This brings us to Frishman’s arrest two weeks ago, on Rosh Chodesh Tevet.

In a telephone call from Israel, Frishman said that beyond the emotional issues, the question of who governs the Kotel is a live one. “The Kotel is a UNESCO World Heritage site, and it is also an Orthodox synagogue,” she said. “The question is whether this really is a national monument or a synagogue.

“You also have the plaza area, and suddenly now there are random decrees about what we can and can’t bring in.

“The Supreme Court has said that Women of the Wall are permitted to come in to the Kotel and do certain things on Rosh Chodesh. Now Rabbi Rabinowitz” — Shmuel Rabinowitz, rabbi of the Kotel, who makes the rules there — “is making random decrees. On one day, you cannot bring in siddurim, but you can bring in a tallit that looks like a scarf.” But other days, other rules rule. “On Rosh Chodesh, the random decree was no talleisim at all, not even as scarves.”

Frishman told the story of her arrest in an email to her congregation. As the day began, a group, originally of mixed gender, gathered, and then separated as the men went to their side. “We began to move through security. Contrary to rumor, prayerbooks were permitted — but for the first time, not a tallit. A decree had been issued — illegally, randomly — that no woman could bring her tallit today. Security began to confiscate them. Some of the men walked in with their friends’ tallesim. But most women had theirs removed. Some of us wore them beneath our jackets, obscured by collars. Some were seen and taken. Mine was not.”

The group stood at the back of the enclosure, closest to the wide plaza through which visitors of the Kotel must pass.

When she was standing there, she reported, “One woman came over to me and asked quietly, ‘May I stand with you and pray? I wanted to wear my tallit, but I’m afraid.’

Then it happened. “Two policeman who were watching walked over,” she wrote. “One said in Hebrew ‘You are not allowed to wear the tallit.’”

“When they said I couldn’t wear it, I said, ‘I don’t see why not,’” Frishman reported later. Moreover, to be told she couldn’t wear it — “that’s harassment. They told me that I was detained on suspicion that I was going to disturb the public order. So I said, ‘who’s the public? What do you mean you’re going to detain me? I’m the public. These 138 people standing here’ — the group with whom she had planned to celebrate Rosh Chodesh — ‘they’re the public.’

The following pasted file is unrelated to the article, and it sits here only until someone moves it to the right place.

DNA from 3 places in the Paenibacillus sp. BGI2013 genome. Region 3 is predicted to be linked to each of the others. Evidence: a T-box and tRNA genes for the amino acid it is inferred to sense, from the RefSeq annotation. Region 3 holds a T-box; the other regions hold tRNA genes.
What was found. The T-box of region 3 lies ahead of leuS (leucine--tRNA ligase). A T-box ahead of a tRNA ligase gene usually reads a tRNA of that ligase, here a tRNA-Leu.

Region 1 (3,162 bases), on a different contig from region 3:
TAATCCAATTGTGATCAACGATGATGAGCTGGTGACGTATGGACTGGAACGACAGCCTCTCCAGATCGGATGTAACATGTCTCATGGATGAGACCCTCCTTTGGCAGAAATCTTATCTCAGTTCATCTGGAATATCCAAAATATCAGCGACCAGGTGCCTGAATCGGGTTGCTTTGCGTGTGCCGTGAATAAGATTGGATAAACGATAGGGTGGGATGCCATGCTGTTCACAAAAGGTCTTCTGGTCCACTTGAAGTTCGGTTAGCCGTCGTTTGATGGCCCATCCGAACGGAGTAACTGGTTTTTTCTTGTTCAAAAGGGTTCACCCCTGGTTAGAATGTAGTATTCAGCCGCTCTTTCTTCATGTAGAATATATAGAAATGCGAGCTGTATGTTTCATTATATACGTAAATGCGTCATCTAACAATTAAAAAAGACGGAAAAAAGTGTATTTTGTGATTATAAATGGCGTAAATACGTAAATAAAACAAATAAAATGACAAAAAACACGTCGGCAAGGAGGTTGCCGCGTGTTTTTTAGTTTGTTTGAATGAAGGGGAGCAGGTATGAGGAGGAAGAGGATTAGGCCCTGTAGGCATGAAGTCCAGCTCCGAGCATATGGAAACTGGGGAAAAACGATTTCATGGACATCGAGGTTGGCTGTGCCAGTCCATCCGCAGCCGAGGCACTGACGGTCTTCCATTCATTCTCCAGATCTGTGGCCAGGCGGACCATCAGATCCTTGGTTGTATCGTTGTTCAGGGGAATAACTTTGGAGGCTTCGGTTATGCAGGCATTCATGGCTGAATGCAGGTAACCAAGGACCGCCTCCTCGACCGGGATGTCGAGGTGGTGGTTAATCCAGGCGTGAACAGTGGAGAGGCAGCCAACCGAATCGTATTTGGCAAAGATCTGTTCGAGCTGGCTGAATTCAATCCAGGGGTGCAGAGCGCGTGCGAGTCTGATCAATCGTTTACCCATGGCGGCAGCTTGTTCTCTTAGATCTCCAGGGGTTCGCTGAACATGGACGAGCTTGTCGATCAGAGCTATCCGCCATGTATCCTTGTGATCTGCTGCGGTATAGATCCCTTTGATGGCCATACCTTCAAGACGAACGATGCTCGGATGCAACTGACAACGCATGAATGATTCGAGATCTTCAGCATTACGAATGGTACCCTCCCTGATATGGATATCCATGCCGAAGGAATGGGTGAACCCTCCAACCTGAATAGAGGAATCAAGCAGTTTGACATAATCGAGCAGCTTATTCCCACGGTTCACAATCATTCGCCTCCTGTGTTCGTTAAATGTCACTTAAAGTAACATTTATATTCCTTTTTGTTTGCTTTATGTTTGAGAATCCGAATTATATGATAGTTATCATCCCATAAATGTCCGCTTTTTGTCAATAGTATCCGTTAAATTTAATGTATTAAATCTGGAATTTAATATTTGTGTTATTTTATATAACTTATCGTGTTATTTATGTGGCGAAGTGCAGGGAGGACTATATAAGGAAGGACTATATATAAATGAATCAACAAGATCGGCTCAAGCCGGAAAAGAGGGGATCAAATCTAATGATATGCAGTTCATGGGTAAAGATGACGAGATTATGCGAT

“I was very much struck by how I was less than a human being when I was taken away,” she continued. “Who I was meant nothing. I was defined completely by my gender, in the most debasing way.”

(There is a short video of Frishman’s arrest posted on YouTube. One way to find it is to google “elyse frishman rosh chodesh tevet arrest.”)

When she and three other women were taken to the police station and then interrogated separately, they followed the instructions the Women of the Wall’s attorney had given them earlier in the day. “I was to sign nothing and to agree to nothing,” Frishman said. She was asked to sign documents that she did not sign; she was asked but refused to acknowledge that if she were to return to the Kotel in the next 15 days she could be arrested and fined several hundred dollars. Finally, she was released.

Frishman made clear that although she is an egalitarian Jew — she does not differentiate between men and women in davening or ritual practices — Women of the Wall’s issue is not the right to pray with men, but simply the right to pray publicly at the Kotel with other women. “They have been working on this issue for decades, and something is starting to happen now,” she said. “My own personal issues” — like egalitarianism — “let’s do them next, after these issues are resolved. They deserve our support first.”

The Jewish Orthodox Feminist Alliance has many board members and supporters in northern New Jersey. In fact, its president, Judy Heicklen, lives in Teaneck. Heicklen was traveling in Israel and unavailable for comment, but the organization’s executive director, Elana Maryles Sztokman, talked about JOFA’s support for Women of the Wall.

JOFA’ basic position is that it promotes women’s religious freedom within the bounds of halachah. That makes its support of Women of the Wall logical. “We fully believe in women’s right to wear tallit and t’fillin,” Sztokman said. “Rashi’s daughter did; in 13th century Germany the rabbis said that women should wear tzitzit, and there is a midrash about how Shaul’s daughters wore t’fillin.

“I’m not a halachist, and JOFA doesn’t want to come out with a halachic statement. We’re not saying what is correct or incorrect. What we are saying is that as long as there is halachic support for what women can do, we want to maximize it.

“The rabbis’ job used to be to make chicken kosher.” That is, to be lenient whenever leniency was possible, because real life can be so hard that unnecessary harshness can become cruelty. “We want the rabbis to adopt that approach, because we’re talking about women’s real lives.”

Some women’s desire to pray wearing tallit is not meant as provocation; instead, “it is a basic human desire for basic expression,” Sztokman continued. “We want rabbis to understand that repressing women’s spirituality causes real suffering, and sometimes it pushes women away from Judaism.